Island in the Garage
Dust off your black-rimmed glasses and All-Stars, kids, here comes Weezer’s third album in seven years, Weezer (The Green Album). Just when it seemed that they had disappeared into post-grunge oblivion after driving away bassist Matt Sharp, Weezer released their second self-titled album, resulting in their most instantly popular work since that “Happy Days” video.
But somewhere, a re-discovery of Pinkerton in 2000 incited a generation of kids to pull their Blue Album from the bottom of the CD tower. Short one bassist and having no new material in 3 years, Weezer found themselves popular again. Adding bassist Mikey Welsh to their roster and teaming up with the producer of their first album, Rik Ocasek (80’s children recognize him as “The Cars” front man), Weezer reconvened with an emo vengeance in 2000-01.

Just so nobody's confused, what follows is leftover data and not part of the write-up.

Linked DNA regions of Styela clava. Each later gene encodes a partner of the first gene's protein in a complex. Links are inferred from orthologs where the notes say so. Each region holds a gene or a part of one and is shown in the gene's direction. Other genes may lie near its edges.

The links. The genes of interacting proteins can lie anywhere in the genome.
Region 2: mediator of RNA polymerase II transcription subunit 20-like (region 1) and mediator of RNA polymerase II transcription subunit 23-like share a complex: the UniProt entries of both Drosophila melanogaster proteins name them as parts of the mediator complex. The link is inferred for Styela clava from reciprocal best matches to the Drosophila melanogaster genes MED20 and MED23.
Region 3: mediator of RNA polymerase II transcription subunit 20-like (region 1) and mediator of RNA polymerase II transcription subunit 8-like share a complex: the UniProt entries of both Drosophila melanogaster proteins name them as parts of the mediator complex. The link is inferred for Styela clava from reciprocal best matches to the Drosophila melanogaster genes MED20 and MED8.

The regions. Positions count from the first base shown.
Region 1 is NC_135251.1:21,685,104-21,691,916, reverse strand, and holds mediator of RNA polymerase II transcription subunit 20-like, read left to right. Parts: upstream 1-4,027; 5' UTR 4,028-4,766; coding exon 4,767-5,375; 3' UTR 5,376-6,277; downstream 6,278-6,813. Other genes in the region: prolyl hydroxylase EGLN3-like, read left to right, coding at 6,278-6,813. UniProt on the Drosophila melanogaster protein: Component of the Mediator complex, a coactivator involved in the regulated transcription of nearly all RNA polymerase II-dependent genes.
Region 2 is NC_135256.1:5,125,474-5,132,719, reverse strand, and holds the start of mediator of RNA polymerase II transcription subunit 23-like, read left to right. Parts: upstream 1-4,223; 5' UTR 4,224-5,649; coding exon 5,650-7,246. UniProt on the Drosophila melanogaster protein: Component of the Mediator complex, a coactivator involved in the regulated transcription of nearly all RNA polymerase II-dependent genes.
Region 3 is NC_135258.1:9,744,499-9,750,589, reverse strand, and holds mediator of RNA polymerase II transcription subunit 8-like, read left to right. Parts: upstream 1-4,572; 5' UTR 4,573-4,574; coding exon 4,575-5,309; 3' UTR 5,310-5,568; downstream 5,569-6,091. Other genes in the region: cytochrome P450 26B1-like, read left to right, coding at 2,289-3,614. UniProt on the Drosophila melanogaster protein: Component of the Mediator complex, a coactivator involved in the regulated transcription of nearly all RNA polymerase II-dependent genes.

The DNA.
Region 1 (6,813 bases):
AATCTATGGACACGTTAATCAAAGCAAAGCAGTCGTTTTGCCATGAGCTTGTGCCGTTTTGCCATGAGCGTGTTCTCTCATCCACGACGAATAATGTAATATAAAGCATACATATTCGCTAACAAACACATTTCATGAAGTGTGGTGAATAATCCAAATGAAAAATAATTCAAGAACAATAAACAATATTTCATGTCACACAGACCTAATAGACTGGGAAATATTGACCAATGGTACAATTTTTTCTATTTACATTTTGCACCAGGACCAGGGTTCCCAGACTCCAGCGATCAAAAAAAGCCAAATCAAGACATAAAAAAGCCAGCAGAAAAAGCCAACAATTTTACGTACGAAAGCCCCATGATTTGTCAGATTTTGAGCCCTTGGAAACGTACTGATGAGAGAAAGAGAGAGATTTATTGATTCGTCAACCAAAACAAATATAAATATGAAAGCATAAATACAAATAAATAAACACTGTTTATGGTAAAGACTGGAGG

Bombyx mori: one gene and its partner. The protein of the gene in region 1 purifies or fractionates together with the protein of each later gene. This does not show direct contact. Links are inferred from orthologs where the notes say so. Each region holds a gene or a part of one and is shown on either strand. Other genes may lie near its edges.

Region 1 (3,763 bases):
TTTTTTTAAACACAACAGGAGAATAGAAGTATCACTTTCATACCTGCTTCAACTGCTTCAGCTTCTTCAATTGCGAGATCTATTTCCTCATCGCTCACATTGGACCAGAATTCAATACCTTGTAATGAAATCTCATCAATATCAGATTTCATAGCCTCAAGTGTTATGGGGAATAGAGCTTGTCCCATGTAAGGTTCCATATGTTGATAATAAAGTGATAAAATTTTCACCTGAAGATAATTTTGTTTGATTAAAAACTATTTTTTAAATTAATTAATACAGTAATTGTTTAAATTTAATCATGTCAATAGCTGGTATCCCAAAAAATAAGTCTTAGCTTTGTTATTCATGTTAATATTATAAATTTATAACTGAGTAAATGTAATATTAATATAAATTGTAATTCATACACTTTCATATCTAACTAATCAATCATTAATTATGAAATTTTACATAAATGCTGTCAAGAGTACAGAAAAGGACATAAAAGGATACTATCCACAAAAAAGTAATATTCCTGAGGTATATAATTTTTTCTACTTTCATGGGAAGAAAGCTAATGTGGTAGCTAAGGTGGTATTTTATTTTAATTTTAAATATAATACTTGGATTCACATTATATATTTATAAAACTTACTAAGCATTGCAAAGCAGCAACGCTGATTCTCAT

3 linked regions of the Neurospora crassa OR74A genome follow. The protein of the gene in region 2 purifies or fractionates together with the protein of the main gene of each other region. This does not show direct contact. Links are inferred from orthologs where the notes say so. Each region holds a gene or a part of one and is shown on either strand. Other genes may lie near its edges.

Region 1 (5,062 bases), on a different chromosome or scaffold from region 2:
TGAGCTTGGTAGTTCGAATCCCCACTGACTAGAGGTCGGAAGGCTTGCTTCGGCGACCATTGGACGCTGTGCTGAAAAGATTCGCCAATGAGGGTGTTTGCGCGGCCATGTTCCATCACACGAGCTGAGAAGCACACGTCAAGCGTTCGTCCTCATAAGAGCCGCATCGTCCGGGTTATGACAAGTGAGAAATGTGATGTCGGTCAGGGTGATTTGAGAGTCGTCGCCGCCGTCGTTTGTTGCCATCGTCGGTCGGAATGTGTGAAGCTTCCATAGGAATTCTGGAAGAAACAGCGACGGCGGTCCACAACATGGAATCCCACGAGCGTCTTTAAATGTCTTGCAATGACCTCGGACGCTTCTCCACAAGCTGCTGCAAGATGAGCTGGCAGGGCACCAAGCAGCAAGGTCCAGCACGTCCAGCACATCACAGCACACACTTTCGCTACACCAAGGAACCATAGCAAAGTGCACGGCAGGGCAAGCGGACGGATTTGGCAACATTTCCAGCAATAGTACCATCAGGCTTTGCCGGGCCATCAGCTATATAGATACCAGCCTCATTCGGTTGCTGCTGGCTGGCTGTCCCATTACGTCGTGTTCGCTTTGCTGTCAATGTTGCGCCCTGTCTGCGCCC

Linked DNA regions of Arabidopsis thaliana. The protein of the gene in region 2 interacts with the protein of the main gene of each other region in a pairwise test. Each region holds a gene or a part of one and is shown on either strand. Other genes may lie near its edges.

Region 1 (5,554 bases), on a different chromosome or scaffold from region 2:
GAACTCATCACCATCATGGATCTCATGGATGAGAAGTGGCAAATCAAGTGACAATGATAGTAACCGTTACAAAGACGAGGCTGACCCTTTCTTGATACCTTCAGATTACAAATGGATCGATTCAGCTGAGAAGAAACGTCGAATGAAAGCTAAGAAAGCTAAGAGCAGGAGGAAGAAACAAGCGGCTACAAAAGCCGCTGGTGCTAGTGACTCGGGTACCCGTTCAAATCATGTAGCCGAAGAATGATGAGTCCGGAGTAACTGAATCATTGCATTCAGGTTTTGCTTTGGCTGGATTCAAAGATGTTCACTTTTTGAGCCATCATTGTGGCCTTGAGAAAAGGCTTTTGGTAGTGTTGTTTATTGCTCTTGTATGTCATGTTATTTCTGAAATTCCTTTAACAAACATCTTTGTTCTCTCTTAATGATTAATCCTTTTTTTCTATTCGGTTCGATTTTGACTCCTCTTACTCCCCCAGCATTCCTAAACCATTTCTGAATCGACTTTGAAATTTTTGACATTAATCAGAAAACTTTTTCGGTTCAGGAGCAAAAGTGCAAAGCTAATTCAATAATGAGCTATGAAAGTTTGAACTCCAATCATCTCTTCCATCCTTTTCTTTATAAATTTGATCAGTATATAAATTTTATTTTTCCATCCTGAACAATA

The long anticipated, disappointingly short Green Album has 10 power-ballad tracks that might be the Blue Album’s twin. Their first single, “Hashpipe,” smacks uncannily of “Buddy Holly,” with its amusing lyrics and sing-along potential. “Hashpipe” opens with hard, low guitar and bass riffs to show off the band’s newest addition. Soon after, they released “Island in the Sun,” a catchy, mellow tune with a cutsie music video–something Cuomo was opposed to 5 years ago. But while the band’s thick-glasses style has been revived by the self-proclaimed emo, most of the Green Album tracks lack that indefinable longing and angst abundant in early Weezer. It feels like the former underdogs now roll their eyes at their supposed emotional outpourings. Remnants of this are present in the songs “Simple Pages” and somewhat less in “Girlfriend.” The riffs and the lyrics remain, but the overall feeling has dwindled. The opening songs sound painfully poppy, much unlike the anthem “My Name is Jonas.” Pinkerton‘s unique charm was in its story-telling quality, which the Green Album does not even attempt.
Perhaps Weezer has been embittered by fluctuating opinions of (hypo)critical audiences and inexplicable fame. Whatever the case, the second self-titled album longs to revive its untouchable predecessor and to forget Pinkerton ever happened.